This or the Apocalypse? It’s an Easy Choice.
Sunday, March 6, 2011 4 Comments
For fans of Unearth, Lamb of God, Bleed the Sky, God Forbid, Darkest Hour, etc.
I don’t think I’m the only one who’s noticed, but I think the term “metalcore” is becoming a bit of a bad word. When we hear of a new metalcore band, we’re often quick to pass it off as some kind of emo, girl-pants-wearing band that’s only capable of playing breakdowns and the occasional happy riff that goes great with eating candy (see As I Lay Dying’s “The Darkest Nights”). Metalcore was quick to be swept under the rug when everyone got tired of the same generic cookie cutter riffs and breakdowns, and even I, myself will shrug when someone tries to suggest a new metalcore band to me.
A few weeks ago, a buddy of mine suggested a band he’d been listening to called This or the Apocalypse. I was yearning for some new music (like I almost always am), so I went and checked out a few songs on their myspace, and much to my surprise, I was genuinely impressed. Soon after, I picked up the band’s newest release, Haunt What’s Left. See, there’s a very low bar of expectations I have for today’s metalcore bands, but This or the Apocalypse has a truly new and unique sound that I could really get into: heavy, dynamic, and pissed off. Everyone’s always searching for the new big contender in modern metal and I’m calling it right now: This or the Apocalypse will be huge.
What I first noticed on this album was the dynamic range of different sounds this album takes you through. At some points, you’ll be singing along to triumphant choruses (see “Lamnidae”), air-guitar-ing along to the exceptional lead guitar and banging your head through the crushing breakdowns, often all in the same song. The vocalist, Rick Armellino, has got a ton of different tones he’s capable of using, at times, he’ll remind you of Unearth’s Trevor Phipps, then shape his tone to the grittiness of Atreyu’s screaming vocalist Alex Varkatzas, and soon after scream-sing a chorus who’s lyrics you’ll be chanting along to by the song’s end. Musically, there’s always something interesting to catch your attention. In the age of guitarists that do nothing but double-up on riffs, TotA is a welcome breath of fresh air. There’s usually two different parts going on, sometimes one super heavy and groovy riff, with a crazy, face melting lead over it. Listen to the opening riff of “Subverse” or “Hayseed” and you’ll know exactly how bad ass this can sound if done right.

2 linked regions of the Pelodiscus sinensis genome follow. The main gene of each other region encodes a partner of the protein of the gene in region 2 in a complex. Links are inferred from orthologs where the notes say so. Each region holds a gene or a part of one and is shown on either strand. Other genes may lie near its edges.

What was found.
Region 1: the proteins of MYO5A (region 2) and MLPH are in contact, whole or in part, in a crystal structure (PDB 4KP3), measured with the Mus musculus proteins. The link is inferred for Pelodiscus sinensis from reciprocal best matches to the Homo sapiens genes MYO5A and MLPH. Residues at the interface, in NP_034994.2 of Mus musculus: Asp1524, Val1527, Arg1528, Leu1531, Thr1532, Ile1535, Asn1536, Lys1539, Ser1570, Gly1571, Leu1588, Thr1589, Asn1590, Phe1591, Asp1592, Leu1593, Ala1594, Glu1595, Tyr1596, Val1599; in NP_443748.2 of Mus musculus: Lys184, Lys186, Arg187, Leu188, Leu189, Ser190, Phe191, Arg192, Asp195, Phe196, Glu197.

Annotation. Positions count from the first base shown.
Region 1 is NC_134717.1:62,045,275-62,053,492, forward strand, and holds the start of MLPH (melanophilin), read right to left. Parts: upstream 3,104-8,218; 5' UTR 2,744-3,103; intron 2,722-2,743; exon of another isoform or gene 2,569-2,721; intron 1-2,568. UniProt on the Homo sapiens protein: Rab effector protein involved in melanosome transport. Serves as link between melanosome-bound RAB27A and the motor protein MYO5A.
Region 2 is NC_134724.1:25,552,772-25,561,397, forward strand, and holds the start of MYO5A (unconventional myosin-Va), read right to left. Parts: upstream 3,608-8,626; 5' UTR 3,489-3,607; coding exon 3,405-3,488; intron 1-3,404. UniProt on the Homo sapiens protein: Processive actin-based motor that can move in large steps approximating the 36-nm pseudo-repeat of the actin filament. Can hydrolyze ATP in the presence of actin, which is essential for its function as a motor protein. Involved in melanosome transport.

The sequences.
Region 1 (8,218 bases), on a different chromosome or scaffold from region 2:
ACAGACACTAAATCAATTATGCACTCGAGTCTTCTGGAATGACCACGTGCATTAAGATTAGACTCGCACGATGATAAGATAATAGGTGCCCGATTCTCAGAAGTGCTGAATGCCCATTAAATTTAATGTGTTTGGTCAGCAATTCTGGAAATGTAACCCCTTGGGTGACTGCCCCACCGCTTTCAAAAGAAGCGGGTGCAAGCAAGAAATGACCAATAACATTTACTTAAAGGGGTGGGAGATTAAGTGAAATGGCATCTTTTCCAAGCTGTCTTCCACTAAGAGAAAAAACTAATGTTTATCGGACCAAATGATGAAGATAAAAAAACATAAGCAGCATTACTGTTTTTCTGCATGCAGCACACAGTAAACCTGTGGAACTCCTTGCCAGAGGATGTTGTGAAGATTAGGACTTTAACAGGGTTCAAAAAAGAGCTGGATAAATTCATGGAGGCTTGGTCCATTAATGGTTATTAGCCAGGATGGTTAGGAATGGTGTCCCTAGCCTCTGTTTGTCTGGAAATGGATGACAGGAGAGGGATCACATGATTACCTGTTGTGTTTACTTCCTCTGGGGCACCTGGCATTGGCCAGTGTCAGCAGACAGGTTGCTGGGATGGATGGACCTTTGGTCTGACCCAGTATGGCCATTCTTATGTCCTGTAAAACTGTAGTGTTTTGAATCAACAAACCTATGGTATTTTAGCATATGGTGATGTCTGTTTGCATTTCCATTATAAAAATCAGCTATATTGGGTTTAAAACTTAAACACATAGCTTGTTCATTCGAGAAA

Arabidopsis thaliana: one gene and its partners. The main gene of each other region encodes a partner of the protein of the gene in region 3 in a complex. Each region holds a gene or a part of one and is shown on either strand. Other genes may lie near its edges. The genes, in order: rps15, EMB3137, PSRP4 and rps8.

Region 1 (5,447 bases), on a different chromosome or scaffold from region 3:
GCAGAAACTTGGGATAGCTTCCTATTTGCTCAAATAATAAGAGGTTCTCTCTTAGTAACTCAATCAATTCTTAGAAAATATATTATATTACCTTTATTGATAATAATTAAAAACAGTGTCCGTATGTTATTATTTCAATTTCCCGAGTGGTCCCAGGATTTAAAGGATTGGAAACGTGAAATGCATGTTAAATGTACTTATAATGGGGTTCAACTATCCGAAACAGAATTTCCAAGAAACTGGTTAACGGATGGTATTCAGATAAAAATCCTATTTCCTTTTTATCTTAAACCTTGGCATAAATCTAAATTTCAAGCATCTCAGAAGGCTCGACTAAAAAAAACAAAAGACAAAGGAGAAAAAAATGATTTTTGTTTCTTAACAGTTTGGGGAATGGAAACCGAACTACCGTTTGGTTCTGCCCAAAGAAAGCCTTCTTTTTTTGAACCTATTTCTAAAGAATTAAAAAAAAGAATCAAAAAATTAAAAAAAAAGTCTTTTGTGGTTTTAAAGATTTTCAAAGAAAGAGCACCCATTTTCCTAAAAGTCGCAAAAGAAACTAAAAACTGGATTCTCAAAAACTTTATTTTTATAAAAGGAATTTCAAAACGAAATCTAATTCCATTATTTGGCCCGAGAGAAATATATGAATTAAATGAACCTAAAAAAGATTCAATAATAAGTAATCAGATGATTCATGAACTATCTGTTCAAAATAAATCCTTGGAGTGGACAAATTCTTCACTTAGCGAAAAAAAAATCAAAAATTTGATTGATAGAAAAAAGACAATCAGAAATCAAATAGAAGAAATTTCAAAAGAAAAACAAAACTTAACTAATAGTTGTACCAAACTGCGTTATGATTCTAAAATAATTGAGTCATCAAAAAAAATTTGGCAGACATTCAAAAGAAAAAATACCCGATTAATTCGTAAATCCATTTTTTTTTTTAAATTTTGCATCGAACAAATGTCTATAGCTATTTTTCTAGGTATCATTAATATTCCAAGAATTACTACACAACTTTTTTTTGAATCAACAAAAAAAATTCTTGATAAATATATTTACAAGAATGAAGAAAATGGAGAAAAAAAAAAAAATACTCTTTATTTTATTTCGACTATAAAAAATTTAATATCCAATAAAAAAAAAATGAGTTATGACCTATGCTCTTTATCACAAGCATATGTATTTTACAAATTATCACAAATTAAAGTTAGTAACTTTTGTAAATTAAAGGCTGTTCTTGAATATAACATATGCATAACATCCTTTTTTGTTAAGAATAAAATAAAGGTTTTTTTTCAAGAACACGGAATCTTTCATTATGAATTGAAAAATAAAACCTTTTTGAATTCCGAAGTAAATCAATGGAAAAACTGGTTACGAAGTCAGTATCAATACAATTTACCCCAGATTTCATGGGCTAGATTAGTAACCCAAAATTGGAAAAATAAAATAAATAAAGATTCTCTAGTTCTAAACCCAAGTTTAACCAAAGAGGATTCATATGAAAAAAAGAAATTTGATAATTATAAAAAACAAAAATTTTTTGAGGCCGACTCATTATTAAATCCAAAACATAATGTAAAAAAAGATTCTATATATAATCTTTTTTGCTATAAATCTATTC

Haunt What’s Left is full of a lot of things done right, actually. It satisfies anything you could want from a metal album: it’s got massive energy through every track, it’s got catchy riffs that you can’t help but bang your head to, and an impressive performance from Armellino on vocals throughout. By the second listen you’ll be screaming/singing along with a lot of the albums great lyrics. Some of them are just so bad ass you want just fucking break things when you hear it.
For this just being their second album, and for a band still on a pretty small label, This or the Apocalypse have really proved themselves as a contender for the next big force in metal, and that’s not something I’ll say often. Again, I’m genuinely impressed by the efforts of this group. Go out and BUY Haunt What’s Left today at your local record store, and support such an impressive new band.
Standout Ear-Bleeding Tracks:
“Charmer,” “Lamnidae,” “Subverse,” “Toro,” and “Hayseed.”
Check out This or the Apocalypse’s video for “Charmer” below: